Saturday, March 12, 2011


Elmer Rice, a graduate of New York Law School, wrote a number of award-winning plays. One of them ran 16 years on Broadway. It was Dream Girl.

Rice apparently wrote the play for his second wife, actress Betty Field, who played the lead in the Broadway production. My favourite actress Lucille Ball played the title role (Georgina Allerton) in a 22-week cross-country US tour of the play in 1947-48. By all reports Lucy was wonderful in the role [see pictures opposite and below] -- a real tour de force and her best stage work -- and she garnered praise from playwright Rice himself who wrote in his 1963 autobiography Minority Report:
"I have seen other productions of this play, but the only actress whose performance really delighted me was Lucille Ball. She lacked … tender wistfulness, but her vivid personality and expert timing kept the play bright and alive."

Betty Hutton starred, less successfully, in the film version of the play. Here is a brief clip from that film:

You can watch the entire film here

The role of Georgina ("Georgie") Allerton has been described as "one of the most demanding roles ever written ... [with] innumerable costume changes, six-hundred cues, and there are only sixty seconds in each act when the character is not on stage" (The Encyclopedia of the American Theatre 1900-1975). It is, according to one reviewer, "a part that pales Hamlet's into polite insignificance".

Twenty-two year-old debutante Georgie is the owner of a small unsuccessful bookstore. She also writes unpublishable novels. She has an overactive imagination and regularly escapes reality by means of her romantic daydreams about three men in her life, which are acted out on stage in typically
Expressionist style ... a wonderful way of getting into the inner thoughts and feelings of the characters! It's mindfulness on stage!
The play's time span covers a single day of Georgie's life, during which several successive extravagant and often comic daydreams are portrayed. In the view of the authors of the Encyclopedia of American Drama, "the play's chief attribute [is] the seamless integration of Georgina's dream life and reality".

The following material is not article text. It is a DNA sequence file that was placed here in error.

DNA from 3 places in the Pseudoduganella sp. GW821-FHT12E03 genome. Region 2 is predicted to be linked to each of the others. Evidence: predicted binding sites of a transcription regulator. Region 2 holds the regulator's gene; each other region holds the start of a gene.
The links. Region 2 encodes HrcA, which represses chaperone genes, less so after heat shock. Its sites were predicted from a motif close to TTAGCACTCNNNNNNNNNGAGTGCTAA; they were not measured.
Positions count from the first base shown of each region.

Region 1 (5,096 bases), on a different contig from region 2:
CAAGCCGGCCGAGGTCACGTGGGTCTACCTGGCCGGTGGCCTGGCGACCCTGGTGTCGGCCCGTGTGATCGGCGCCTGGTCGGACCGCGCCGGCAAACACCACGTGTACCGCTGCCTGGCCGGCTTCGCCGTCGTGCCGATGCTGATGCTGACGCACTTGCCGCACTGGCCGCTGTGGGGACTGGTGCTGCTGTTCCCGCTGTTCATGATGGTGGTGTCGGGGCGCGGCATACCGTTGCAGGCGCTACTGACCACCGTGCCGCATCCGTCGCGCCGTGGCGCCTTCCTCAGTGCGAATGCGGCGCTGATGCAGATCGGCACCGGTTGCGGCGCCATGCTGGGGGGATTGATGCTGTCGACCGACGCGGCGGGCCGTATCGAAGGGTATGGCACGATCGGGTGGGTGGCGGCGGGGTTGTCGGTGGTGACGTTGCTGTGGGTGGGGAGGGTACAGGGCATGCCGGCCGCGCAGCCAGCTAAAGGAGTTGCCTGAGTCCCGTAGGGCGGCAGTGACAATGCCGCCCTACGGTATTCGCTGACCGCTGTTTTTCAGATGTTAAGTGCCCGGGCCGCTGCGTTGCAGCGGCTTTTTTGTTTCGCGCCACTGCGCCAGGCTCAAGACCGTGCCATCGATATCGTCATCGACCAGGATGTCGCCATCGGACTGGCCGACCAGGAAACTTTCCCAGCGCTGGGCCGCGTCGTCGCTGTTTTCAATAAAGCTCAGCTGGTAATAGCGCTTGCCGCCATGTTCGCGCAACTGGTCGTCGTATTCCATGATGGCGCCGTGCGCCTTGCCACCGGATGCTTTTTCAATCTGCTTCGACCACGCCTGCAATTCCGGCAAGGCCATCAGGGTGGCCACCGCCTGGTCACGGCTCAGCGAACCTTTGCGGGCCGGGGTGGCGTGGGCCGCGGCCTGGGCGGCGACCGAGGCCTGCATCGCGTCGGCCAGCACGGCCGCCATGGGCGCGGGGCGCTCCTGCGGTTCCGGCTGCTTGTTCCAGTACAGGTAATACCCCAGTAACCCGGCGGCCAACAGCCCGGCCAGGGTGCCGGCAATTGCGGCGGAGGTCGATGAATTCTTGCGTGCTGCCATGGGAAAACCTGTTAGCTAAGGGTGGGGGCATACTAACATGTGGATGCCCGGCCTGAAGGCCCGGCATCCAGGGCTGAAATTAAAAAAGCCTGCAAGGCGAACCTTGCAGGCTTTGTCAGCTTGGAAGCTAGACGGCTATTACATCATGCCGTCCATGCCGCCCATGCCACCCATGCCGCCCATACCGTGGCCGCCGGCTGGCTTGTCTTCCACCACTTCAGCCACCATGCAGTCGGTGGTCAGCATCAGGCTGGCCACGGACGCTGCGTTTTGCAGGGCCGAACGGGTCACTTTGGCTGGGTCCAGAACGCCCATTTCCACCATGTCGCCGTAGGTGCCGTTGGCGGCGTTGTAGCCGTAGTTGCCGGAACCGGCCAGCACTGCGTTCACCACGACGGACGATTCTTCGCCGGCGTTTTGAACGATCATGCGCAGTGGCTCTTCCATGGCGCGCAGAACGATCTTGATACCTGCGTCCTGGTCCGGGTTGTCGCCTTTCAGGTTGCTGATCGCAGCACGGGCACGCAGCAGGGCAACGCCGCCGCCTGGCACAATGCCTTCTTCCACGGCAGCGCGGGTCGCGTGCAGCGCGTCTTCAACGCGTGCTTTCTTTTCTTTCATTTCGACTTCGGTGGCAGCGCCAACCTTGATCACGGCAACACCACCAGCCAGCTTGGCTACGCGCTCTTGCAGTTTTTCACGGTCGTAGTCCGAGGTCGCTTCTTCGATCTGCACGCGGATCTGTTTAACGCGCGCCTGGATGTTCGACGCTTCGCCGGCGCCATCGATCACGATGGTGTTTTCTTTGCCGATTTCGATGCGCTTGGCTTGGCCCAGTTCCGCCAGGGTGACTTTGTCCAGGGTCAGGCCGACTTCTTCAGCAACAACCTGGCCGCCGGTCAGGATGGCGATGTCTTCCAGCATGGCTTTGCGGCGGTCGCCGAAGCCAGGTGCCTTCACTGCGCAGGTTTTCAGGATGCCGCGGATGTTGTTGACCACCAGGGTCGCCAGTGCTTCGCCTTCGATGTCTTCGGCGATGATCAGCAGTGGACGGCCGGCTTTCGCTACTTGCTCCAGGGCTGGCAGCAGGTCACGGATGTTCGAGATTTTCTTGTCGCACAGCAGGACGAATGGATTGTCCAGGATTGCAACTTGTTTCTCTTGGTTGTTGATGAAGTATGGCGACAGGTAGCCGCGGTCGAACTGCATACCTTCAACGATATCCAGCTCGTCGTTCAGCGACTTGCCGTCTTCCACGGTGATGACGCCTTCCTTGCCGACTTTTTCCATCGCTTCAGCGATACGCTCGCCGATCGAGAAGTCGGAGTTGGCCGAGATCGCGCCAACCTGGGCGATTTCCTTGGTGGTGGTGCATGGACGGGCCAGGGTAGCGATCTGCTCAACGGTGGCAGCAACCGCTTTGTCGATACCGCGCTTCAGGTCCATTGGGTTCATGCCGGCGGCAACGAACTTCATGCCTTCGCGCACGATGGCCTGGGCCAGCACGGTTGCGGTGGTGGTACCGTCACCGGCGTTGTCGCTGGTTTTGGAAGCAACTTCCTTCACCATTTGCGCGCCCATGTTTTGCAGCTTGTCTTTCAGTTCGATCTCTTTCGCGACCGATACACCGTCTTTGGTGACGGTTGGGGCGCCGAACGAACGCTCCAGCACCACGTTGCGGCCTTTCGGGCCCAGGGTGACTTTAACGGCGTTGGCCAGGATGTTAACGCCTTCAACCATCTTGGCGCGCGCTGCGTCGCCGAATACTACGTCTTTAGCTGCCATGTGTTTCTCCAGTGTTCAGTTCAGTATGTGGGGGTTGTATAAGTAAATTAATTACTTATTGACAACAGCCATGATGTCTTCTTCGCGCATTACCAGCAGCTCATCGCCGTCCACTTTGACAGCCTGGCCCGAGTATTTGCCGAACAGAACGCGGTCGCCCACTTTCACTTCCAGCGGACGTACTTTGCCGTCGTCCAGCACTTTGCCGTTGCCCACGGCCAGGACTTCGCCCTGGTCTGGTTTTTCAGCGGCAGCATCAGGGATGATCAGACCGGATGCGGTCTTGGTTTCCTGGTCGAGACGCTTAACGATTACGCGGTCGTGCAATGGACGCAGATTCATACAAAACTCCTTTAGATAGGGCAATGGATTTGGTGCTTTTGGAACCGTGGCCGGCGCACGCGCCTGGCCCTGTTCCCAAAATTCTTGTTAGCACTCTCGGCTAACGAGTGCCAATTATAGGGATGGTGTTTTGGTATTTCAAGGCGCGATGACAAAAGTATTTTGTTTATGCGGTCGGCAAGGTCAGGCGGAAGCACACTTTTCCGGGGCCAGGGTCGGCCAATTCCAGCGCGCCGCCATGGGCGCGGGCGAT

Georgie, who is "as worldly as Alice in Wonderland", lives in Cloud-Cuckoo-Land. Like many people these days, who have been infected with the germ of postmodernism, she believes that “[i]f a dream is a real to you, why isn’t it as real as something you do?” The retort comes from the male lead, book reviewer Clark Redfield:
“Because dreaming is easy and life is hard. Because when you dream, you make your own rules, but when you try to do something, the rules are made for you by the limitations of your own nature and the shape of the world you live in. Because no matter how much you win in your dreams, your gains are illusory, and you always come away empty-handed. But in life, whether you win or lose, you’ve always got something to show for it – even if it’s only a scar or a painful memory.”
Clark urges Georgina to stop hiding from reality. The play ends when, at three-thirty in the morning, Georgina telephones her parents to tell them that she and Clark have married. Hopefully, her days of being a "dream girl" are behind her.
Mindfulness is anything but daydreaming. Being experiential and empirically-based, mindfulness involves facing up to, and living in, the reality of the everyday present moment. As such, it is a self-liberating experience ... a way to be free. Mindfulness is living in the mind’s natural state ... boundless ... spaceless. However, you remain firmly grounded at all times, with your awareness taking note of what’s going on, both in and outside of your mind. With mindfulness there is no non-purposeful thinking ... and no auto-pilot.
Don’t be a “dream girl”. Life is hard. In the words of Clark Redfield, “If you can make a dream come to life, grab hold of it. But if it dies on you, roll up your sleeves and give it a decent burial, instead of trying to haul the corpse around with you.”

NOTE. For those who are interested in the life and work of Lucille Ball, I have compiled a book entitled Who's Who in I Love Lucy. The book can be read online on SlideShare.

Images of Lucille Ball are licensed by Desilu, too, LLC.
Licensing by Unforgettable Licensing.
All Rights Reserved.


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